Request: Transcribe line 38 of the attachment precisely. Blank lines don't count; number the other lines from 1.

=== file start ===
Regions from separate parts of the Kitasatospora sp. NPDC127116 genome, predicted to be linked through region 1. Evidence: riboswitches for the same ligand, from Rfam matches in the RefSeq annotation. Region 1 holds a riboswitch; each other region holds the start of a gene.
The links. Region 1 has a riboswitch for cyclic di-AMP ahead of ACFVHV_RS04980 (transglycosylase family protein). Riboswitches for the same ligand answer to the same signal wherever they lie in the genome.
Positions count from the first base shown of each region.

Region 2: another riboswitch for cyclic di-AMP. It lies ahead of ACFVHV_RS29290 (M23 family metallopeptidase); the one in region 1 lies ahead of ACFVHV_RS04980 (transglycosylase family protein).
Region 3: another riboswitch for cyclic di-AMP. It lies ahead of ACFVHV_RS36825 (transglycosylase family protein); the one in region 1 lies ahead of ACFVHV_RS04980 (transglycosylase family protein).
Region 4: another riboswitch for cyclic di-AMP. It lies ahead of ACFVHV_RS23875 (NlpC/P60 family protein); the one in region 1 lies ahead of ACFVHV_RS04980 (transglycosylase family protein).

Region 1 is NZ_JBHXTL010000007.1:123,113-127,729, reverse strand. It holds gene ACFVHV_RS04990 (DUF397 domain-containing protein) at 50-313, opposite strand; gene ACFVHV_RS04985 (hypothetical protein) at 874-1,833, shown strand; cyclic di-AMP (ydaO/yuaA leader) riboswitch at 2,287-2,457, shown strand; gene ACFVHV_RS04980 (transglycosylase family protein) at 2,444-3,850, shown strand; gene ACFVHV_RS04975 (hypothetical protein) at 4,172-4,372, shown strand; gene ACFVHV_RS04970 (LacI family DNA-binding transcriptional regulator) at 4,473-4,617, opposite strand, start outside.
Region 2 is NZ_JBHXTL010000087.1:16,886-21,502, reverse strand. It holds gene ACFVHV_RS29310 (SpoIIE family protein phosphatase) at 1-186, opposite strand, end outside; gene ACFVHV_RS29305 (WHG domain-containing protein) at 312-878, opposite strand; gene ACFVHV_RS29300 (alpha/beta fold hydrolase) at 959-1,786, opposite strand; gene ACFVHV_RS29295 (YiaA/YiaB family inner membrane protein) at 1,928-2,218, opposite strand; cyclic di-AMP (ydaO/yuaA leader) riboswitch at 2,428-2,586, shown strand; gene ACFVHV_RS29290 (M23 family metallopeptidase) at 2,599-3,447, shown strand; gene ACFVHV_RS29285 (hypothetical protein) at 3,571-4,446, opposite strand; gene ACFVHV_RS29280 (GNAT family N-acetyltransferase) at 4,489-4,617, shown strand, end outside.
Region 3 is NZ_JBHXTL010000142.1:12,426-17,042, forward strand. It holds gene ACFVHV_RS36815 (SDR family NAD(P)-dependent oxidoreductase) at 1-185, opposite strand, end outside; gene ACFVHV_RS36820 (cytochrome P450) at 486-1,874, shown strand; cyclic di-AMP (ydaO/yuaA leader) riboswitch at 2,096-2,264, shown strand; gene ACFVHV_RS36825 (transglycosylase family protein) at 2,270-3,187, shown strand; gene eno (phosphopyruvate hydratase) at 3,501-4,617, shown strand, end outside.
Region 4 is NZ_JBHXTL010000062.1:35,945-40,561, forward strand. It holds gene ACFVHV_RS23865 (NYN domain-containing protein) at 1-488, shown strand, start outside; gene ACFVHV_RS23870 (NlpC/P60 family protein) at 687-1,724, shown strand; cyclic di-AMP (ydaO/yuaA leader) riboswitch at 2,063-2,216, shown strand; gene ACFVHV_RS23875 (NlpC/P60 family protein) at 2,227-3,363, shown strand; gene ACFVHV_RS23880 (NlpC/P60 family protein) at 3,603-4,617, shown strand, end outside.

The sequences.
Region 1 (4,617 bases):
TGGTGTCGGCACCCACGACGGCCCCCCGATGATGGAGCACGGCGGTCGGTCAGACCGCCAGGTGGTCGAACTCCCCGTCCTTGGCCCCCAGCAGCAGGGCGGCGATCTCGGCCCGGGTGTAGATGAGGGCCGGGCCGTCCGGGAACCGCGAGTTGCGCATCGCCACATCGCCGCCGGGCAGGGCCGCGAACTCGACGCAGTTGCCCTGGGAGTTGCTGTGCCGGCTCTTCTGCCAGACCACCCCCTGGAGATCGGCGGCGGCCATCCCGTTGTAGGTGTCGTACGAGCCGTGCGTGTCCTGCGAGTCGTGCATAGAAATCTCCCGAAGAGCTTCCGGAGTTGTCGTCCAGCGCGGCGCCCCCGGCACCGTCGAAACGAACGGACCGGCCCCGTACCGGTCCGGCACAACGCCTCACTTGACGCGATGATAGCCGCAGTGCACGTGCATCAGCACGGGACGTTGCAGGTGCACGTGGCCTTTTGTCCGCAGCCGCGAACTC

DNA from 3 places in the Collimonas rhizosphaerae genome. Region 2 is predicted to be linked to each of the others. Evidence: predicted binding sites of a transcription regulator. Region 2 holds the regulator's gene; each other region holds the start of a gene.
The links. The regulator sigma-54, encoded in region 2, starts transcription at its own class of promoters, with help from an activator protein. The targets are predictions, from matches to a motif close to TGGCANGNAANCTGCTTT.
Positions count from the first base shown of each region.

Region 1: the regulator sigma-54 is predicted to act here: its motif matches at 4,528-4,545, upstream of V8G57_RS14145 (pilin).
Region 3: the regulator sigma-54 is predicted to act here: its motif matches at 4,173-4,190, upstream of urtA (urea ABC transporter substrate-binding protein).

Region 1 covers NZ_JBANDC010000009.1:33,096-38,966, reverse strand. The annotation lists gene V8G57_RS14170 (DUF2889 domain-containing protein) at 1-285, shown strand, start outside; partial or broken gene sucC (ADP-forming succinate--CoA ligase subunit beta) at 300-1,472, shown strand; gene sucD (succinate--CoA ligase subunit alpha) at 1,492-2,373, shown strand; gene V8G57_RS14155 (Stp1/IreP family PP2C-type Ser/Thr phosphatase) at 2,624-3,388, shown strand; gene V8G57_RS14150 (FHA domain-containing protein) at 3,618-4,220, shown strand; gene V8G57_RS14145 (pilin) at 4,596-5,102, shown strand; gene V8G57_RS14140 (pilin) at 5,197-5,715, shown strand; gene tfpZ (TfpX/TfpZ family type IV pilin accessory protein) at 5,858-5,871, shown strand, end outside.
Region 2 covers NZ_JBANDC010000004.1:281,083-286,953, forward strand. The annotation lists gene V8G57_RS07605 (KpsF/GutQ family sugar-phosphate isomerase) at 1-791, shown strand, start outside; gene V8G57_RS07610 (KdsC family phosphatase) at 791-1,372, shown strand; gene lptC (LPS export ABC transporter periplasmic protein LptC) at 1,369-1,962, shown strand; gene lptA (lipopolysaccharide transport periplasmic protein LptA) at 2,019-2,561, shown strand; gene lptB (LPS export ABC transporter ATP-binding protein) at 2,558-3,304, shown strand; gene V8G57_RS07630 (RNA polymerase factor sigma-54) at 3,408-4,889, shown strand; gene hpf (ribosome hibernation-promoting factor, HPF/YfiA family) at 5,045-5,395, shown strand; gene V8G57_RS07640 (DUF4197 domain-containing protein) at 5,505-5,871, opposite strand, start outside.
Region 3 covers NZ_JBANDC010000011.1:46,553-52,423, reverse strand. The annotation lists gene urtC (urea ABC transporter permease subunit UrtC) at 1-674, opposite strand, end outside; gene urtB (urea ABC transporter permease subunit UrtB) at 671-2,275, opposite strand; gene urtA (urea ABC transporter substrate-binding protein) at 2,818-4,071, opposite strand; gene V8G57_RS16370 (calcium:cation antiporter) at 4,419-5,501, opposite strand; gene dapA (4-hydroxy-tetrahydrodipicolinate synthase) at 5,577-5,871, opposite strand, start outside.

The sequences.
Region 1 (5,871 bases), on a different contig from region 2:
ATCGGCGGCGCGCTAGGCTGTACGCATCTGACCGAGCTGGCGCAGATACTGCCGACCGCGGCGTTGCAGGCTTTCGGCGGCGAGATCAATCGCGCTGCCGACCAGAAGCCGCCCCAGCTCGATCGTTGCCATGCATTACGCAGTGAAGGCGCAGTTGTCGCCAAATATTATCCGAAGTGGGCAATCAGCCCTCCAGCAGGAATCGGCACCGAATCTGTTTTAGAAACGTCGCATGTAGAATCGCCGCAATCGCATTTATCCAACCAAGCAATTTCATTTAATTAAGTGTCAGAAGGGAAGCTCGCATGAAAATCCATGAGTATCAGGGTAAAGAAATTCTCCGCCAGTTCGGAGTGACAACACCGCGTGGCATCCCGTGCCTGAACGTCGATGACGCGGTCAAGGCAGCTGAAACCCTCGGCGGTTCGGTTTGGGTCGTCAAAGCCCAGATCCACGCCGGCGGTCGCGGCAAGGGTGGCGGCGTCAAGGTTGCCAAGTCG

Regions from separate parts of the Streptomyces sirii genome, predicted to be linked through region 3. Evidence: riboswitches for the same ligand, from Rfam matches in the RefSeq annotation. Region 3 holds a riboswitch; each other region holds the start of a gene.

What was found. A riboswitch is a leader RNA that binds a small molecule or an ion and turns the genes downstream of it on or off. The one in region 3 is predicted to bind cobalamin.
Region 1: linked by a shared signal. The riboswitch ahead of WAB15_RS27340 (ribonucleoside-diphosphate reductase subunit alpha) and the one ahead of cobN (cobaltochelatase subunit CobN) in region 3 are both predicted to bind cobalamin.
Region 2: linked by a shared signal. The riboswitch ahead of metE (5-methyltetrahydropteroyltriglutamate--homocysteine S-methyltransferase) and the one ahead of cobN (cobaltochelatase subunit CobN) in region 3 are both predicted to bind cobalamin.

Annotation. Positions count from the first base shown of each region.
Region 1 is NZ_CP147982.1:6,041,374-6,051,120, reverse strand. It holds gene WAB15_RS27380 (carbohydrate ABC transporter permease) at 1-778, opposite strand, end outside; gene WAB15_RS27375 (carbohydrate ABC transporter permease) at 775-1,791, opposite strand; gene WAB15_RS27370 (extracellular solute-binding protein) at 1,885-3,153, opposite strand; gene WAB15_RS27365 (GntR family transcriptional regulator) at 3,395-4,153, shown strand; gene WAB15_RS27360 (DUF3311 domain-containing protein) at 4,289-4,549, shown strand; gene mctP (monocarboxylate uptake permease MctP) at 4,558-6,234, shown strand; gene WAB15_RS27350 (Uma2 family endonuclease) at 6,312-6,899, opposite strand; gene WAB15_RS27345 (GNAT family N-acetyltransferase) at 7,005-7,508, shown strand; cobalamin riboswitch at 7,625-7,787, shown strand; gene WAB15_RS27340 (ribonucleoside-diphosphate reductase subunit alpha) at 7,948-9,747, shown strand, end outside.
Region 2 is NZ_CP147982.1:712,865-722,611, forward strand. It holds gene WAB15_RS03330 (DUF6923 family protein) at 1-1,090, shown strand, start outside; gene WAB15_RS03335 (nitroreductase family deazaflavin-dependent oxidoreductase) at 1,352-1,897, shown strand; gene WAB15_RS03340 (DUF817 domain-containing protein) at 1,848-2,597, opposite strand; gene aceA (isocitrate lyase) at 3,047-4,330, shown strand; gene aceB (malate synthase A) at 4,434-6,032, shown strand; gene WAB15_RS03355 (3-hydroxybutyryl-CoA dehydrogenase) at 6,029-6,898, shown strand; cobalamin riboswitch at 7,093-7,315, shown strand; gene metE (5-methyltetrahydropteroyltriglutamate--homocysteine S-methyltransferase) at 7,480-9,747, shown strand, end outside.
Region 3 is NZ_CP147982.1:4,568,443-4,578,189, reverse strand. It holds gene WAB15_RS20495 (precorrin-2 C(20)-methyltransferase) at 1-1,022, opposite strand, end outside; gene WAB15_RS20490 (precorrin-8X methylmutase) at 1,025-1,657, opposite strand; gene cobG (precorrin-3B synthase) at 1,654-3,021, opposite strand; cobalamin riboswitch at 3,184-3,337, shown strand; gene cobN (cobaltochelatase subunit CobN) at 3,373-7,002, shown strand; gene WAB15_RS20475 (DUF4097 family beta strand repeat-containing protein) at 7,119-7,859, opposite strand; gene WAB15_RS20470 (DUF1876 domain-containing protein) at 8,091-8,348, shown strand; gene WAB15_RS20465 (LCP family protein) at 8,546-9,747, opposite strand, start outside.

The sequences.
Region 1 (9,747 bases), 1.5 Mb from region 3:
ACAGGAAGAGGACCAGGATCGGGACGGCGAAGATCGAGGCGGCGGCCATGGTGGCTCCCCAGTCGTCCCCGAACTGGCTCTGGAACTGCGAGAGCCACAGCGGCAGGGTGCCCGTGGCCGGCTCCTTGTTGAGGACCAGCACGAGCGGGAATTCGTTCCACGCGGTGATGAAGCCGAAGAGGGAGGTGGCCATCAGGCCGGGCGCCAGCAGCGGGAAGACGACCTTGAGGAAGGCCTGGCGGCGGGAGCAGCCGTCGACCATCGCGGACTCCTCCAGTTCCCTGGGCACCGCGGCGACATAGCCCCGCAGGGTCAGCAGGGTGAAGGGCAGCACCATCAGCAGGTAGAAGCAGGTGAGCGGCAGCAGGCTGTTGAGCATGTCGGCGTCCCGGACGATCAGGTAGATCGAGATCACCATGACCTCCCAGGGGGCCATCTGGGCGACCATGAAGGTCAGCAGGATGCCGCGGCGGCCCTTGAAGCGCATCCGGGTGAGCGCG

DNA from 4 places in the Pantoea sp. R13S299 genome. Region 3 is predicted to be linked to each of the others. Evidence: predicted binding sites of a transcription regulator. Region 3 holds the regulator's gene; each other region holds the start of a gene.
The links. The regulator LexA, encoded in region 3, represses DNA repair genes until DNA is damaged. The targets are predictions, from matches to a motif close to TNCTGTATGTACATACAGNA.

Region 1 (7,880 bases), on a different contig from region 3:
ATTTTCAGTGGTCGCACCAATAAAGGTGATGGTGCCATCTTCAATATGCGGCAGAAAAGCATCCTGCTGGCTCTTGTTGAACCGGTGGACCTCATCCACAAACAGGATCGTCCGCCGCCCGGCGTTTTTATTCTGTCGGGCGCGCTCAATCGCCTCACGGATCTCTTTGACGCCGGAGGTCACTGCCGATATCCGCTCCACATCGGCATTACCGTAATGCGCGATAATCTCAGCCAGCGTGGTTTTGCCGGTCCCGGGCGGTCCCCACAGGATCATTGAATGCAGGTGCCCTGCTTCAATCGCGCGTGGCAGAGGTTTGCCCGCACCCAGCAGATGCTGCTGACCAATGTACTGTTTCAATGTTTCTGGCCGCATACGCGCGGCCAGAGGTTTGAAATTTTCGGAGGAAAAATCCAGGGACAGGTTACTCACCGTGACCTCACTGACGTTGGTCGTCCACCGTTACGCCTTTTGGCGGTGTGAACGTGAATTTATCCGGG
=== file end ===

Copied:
Region 1 (7,880 bases), on a different contig from region 3: